Wednesday, April 26, 2017

new five-star review for Auggie's Revenge

This new five-star review of Auggie's Revenge at Goodreads lifted my spirits:

"I don't often read comedies (or watch them for that matter. I haven't watched a sitcom in years). I'm much more drama oriented. That being said, this book was wonderful. Dark humor is my favorite style of comedy, and this book certainly fits into the dark humor genre. 

"This is a much different book than Fight for Your Long Day. . . In fact, I enjoy this book quite a bit more than the first novel (which is saying something, because I liked that book a lot). I started out reading slowly because my schedule didn't allow much time to read, but by the middle, I couldn't stop. I kept staying up late to get further and further into the very engrossing tale. Watching Michael's life unfold in the way that it did was morbidly fascinating. 

"There's a bit of absurdity to the humor, especially as the novel progresses. Michael's situation, already bad because of his job as an adjunct, spins somewhat out of control. It is all of his own making, of course. No one can undo a life better than the person living it. There's a fair bit of philosophy imbued within the novel (relevant because Michael is a professor of Philosophy). In a way, Michael's path in the novel follows a philosophical path, from simple existentialism to an almost Dada like life near the end of the book. All in all, I would highly recommend reading Auggie's Revenge.

"This is very much a book about Philadelphia and Pennsylvania. They are both characters in this novel. Fairly current events, though fictionalized, play a large role in the novel, especially near the end. As someone who has made Pennsylvania his home, and who loves Philadelphia, I was glad this was the case."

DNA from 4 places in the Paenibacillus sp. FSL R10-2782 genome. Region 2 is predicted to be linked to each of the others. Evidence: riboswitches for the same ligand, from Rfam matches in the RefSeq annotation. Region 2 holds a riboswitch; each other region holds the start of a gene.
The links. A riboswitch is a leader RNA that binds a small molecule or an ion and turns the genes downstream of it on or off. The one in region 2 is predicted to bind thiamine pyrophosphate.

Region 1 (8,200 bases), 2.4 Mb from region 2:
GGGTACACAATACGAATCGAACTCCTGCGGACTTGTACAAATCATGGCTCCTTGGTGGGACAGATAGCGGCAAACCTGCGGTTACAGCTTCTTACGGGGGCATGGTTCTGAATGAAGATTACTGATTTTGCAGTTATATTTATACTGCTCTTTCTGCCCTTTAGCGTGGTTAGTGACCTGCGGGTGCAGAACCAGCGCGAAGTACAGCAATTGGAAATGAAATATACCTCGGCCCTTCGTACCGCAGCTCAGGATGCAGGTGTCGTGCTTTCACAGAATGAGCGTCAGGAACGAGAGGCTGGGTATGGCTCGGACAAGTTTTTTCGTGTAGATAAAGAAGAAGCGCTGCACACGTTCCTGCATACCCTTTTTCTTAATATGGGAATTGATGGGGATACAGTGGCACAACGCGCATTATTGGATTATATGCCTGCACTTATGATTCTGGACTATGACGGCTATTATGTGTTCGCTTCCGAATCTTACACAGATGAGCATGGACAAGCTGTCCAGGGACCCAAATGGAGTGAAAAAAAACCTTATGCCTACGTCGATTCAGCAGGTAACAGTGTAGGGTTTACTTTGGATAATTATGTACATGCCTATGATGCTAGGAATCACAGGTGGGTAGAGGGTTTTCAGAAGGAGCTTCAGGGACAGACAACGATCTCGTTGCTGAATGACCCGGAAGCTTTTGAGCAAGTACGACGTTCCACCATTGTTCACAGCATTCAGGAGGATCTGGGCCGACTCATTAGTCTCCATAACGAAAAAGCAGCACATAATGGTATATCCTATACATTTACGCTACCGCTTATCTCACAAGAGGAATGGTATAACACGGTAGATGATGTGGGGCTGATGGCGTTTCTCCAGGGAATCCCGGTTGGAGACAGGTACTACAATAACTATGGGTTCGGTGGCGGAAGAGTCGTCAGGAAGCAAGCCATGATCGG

Tuesday, April 25, 2017

Zen and the Art of. . .

Because I recently checked out a copy of the 25th anniversary edition, I could pull a Fred Exley and commemorate Robert Pirsig's passing as Exley did with Edmund Wilson's writing after Wilson died (see Pages from a Cold Island). Exley made reading Edmund Wilson a religious experience after his North Country neighbor passed on. Although I appreciated Pirsig's Zen and the Art of Motorcycle Maintenance, I wasn't as completely enamored of it as Exley was of Wilson's work. All the same, it's a death worth noting, and Zen is a great book I may reread this summer. Philly.com has a nice obituary.

Saturday, April 22, 2017

Sontag and Hem on solitude and the writing life

Thanks to an Annie Rose Facebook share, I read Ernest Hemingway's thoughts on solitude and the writing life from his 1954 Nobel Prize speech. The entry begins with Susan Sontag:

“One can never be alone enough to write,” Susan Sontag observed. Solitude, in fact, seems central to many great writers’ daily routines — so much so, it appears, that part of the writer’s curse might be the ineffable struggle to submit to the spell of solitude and escape the grip of loneliness at the same time.

Follow the link for more.

Thursday, April 6, 2017

No-No Boy by John Okada